• Shrishti Kulshrestha

Is Lockdown legally sustainable?

Updated: Jan 11



This article is written By – Shrishti Kulshrestha

1. INTRODUCTION


“Stay at home”…. “Quarantined”…. “No movement”… “No business”….We all are continuously hearing all these terms due to the world wide pandemic- “COVID-19”. We all are confined in our homes to stay safe as a result of the lockdown. The lockdown first came in the form of a janata curfew on 22 March accepting the request made by the Prime Minister. Later the 21-day lockdown announced via his address to the nation on 24 March. Before it could expire, again it was extended through another broadcast on 14 April until 3 May 2020 and again on 1st may it was extended to 17thmay2020 and the same chain goes on.

“lockdown” is not a legal term and actually it is not even same as curfew. To enforce a lockdown provisions of Indian Penal code can be used which includes Section 188 which states disobedience to the directions given by a public servant, Section 269 i.e. negligent act likely to spread infection of disease dangerous to life and Section 270 -malignant act likely to spread infection of disease dangerous to life.

‘Curfew’ again is not a legal term. Generally, exercise of a power available to the District Magistrate, SDM, or any other executive magistrate under Section 144 of the Code of Criminal Procedure is, in common parlance, referred to as a ‘curfew’.

So, is this lockdown legally valid?

2. WHETHER GOVERNMENT HAS POWER TO EXECUTE COMPLETE LOCKDOWN?

There is no legal term like lockdown so, firstly the question is what lockdown means? According to Cambridge dictionary, lockdown means “a situation in which people are not allowed to enter or leave a building or area freely because of an emergency”.

The emergency or lockdown can be declared under following provisions of Indian laws.2.1 ARTICLE 352 OF INDIAN CONSTITUTION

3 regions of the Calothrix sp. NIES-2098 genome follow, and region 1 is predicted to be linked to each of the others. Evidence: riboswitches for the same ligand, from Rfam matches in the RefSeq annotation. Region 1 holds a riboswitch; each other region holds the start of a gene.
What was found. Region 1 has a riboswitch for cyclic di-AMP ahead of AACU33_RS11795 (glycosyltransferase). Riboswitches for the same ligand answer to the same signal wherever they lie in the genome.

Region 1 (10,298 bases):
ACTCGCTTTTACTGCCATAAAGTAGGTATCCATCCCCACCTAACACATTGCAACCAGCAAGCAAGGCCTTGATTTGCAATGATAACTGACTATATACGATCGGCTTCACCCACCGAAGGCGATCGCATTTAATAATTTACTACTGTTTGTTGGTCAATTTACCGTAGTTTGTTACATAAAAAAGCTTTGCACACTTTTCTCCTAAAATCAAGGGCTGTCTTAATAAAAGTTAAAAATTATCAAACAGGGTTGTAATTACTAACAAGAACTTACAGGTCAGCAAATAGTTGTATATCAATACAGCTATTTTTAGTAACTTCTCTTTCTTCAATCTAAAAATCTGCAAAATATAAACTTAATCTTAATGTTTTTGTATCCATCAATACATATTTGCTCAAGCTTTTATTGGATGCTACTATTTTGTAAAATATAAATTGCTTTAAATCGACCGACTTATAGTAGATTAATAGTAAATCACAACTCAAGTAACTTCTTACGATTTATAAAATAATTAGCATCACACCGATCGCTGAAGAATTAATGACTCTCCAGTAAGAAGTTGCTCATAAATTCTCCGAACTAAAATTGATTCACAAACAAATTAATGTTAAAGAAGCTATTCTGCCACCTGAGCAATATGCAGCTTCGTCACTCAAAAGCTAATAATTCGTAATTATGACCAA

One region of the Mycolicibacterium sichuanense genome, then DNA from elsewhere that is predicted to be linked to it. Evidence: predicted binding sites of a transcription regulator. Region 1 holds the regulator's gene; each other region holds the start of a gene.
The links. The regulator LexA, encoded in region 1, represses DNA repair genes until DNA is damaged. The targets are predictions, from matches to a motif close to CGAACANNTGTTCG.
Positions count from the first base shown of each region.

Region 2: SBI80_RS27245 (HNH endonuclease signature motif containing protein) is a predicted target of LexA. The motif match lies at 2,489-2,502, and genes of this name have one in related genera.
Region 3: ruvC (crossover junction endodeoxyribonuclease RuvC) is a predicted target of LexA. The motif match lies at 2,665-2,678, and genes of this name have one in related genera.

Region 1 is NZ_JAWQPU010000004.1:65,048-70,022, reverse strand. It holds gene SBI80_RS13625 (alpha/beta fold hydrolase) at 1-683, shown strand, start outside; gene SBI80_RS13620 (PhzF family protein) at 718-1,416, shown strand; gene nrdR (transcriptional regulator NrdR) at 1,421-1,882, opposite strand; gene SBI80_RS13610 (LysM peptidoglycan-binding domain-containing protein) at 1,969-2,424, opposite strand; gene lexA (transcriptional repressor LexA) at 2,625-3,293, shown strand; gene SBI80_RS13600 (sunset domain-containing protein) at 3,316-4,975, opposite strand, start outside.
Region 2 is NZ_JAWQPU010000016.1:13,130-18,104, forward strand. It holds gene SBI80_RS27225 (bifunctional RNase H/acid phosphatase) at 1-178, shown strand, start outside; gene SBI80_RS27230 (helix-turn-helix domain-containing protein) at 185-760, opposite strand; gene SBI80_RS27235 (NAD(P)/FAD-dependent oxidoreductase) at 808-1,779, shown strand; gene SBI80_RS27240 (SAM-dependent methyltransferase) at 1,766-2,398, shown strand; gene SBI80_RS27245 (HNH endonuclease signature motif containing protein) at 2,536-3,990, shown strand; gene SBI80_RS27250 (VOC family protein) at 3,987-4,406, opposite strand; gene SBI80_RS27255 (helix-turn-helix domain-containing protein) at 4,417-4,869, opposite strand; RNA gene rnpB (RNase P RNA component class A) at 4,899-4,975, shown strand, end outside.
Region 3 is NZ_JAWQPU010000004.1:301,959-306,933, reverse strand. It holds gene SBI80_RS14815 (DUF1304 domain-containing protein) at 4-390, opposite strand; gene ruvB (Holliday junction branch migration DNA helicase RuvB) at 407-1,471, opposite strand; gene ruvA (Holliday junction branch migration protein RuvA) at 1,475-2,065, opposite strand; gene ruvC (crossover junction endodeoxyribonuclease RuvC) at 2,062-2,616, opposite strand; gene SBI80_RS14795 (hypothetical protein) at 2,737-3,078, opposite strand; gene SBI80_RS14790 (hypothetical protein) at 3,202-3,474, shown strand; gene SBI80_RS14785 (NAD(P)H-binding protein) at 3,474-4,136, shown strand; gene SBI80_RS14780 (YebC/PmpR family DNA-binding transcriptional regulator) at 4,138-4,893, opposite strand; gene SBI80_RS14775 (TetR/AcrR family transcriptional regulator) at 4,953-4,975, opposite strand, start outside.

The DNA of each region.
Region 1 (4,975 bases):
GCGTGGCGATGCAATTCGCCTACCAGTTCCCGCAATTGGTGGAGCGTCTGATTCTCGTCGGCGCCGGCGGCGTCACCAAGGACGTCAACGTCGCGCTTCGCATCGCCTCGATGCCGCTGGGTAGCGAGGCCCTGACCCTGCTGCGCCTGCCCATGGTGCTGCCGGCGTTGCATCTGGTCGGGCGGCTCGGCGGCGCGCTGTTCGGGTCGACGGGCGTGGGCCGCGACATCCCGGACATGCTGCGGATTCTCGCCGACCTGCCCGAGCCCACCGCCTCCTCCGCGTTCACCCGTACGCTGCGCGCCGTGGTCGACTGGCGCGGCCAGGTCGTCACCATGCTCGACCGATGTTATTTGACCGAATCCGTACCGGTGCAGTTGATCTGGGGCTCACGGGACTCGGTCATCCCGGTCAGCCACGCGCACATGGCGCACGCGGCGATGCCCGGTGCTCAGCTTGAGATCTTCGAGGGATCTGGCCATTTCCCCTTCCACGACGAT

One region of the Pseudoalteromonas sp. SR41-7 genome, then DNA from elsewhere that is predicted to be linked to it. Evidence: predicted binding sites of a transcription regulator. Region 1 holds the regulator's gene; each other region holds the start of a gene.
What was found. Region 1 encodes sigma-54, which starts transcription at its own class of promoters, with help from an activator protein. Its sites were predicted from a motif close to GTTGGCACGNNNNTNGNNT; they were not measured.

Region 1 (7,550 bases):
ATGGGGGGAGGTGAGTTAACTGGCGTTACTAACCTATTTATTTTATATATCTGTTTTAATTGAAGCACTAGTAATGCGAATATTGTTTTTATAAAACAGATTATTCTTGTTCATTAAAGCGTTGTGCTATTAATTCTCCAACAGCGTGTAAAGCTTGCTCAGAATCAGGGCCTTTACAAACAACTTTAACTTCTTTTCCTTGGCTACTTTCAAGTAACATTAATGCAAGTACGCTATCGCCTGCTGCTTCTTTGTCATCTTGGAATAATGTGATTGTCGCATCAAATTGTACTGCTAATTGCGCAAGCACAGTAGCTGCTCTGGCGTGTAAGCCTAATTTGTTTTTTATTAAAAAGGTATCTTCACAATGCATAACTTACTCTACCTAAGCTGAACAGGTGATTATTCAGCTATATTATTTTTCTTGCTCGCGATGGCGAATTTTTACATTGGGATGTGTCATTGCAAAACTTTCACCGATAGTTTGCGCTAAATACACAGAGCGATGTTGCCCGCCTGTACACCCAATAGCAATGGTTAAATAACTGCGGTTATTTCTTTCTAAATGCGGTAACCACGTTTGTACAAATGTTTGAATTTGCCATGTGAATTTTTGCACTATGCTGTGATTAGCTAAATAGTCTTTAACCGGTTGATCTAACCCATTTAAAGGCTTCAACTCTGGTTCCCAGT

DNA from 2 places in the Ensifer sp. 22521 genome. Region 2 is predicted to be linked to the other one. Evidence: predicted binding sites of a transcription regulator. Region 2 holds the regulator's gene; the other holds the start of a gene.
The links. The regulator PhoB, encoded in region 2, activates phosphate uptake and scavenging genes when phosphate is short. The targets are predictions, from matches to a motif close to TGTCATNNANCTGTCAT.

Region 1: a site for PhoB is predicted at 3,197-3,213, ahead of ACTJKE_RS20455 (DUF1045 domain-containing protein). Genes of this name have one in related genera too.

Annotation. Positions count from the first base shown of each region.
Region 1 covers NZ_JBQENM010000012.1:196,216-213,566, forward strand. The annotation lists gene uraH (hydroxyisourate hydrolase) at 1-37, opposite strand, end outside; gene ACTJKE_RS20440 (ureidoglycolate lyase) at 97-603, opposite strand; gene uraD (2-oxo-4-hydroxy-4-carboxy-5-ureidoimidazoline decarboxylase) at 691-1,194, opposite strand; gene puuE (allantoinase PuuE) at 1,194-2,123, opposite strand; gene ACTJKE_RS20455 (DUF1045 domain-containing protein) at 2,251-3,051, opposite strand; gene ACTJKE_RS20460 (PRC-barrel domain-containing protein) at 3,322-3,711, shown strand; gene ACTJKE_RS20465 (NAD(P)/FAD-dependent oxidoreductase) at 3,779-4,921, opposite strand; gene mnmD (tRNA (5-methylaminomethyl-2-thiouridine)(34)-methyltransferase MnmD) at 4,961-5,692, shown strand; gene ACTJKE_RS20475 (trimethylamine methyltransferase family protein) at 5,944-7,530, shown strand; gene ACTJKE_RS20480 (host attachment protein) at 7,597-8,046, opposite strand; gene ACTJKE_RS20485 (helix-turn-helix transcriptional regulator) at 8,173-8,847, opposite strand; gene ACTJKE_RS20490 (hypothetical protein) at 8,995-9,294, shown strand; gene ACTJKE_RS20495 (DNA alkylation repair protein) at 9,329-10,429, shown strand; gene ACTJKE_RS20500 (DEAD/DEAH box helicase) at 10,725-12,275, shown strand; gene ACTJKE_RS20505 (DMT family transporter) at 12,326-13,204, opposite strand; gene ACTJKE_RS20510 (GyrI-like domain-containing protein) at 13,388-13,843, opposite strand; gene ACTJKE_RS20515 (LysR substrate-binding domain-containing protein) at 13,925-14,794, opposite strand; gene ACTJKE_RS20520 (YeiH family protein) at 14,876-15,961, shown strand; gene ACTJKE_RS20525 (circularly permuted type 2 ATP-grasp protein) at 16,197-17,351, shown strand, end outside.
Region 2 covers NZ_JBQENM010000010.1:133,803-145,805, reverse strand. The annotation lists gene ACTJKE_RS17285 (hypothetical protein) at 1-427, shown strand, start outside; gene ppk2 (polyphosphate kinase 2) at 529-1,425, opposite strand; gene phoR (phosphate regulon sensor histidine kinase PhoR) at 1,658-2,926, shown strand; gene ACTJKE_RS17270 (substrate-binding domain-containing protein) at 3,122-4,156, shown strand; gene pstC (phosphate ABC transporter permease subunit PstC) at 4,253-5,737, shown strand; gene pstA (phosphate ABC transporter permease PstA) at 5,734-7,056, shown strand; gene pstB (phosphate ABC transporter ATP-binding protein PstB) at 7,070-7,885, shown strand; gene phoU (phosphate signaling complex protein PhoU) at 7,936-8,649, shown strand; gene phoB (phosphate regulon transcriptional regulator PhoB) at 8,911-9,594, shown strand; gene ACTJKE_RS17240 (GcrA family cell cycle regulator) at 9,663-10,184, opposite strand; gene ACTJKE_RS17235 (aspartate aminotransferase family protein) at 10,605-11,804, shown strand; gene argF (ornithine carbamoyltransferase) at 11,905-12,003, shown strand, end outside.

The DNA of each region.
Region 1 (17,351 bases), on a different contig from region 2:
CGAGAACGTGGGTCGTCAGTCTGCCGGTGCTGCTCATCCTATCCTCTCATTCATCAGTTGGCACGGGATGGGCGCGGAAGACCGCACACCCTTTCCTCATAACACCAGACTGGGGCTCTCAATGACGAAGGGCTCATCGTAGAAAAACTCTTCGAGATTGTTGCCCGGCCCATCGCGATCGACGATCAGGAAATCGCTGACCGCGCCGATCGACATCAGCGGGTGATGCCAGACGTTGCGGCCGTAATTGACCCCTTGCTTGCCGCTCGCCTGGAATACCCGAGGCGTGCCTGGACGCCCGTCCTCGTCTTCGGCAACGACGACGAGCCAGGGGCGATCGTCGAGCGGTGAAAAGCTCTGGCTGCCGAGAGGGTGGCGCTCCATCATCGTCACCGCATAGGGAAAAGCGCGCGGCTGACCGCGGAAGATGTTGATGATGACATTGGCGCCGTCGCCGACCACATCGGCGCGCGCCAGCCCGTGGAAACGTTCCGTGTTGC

Article 352 of the Indian constitution provides three grounds for imposing national emergency. The emergency can be imposed on the following three grounds: War, External aggression & Armed rebellion. It can clearly be seen that there is no provision under the article 352 of Indian constitution stating any emergency for the medical or health situations. At the same time the lockdown is in derogation to Article 13, Article 19 and many other fundamental rights. So, the articles of constitution are nowhere satisfactory from the current scenario. Even Sir KTS Tulsi said that “And this should have been the constitutional provision exercised by the central government.”2.2 DISASTER MANAGEMENT ACT, 2005

It can be often seen the PM, news reporters and even newspapers using the act. What is actually the relevance of this act in current scenario?2.2.1 Whether COVID-19 falls under the ambit of Disaster management act?

Sec. 2(d) states “disaster” means a catastrophe, mishap, calamity or grave occurrence in any area, arising from natural or manmade causes, or by accident or negligence which results in substantial loss of life or human suffering or damage to, and destruction of, property, or damage to, or degradation of, environment, and is of such a nature or magnitude as to be beyond the coping capacity of the community of the affected area;”

So yes, COVID-19 creates a grave occurrence in all over the country and results in substantial loss of life and human suffering therefore, it falls under the definition of disaster and hence falls under the ambit of Disaster management act. 2.2.2 Whether Disaster management act provides power to declare lockdown?

Firstly, section 3 of the DMA provides the establishment of the national disaster management authority. Furthermore, the powers and functions are stated under section 6 of the same.

Section 6 of the disaster management act states the powers and functions of National disaster management authority (NDMA).

According to section 6 of the act, “(1) Subject to the provisions of this Act, the National Authority shall have the responsibility for laying down the policies, plans and guidelines for disaster management for ensuring timely and effective response to disaster.

(2) Without prejudice to generality of the provisions contained in sub-section (1), the National Authority may–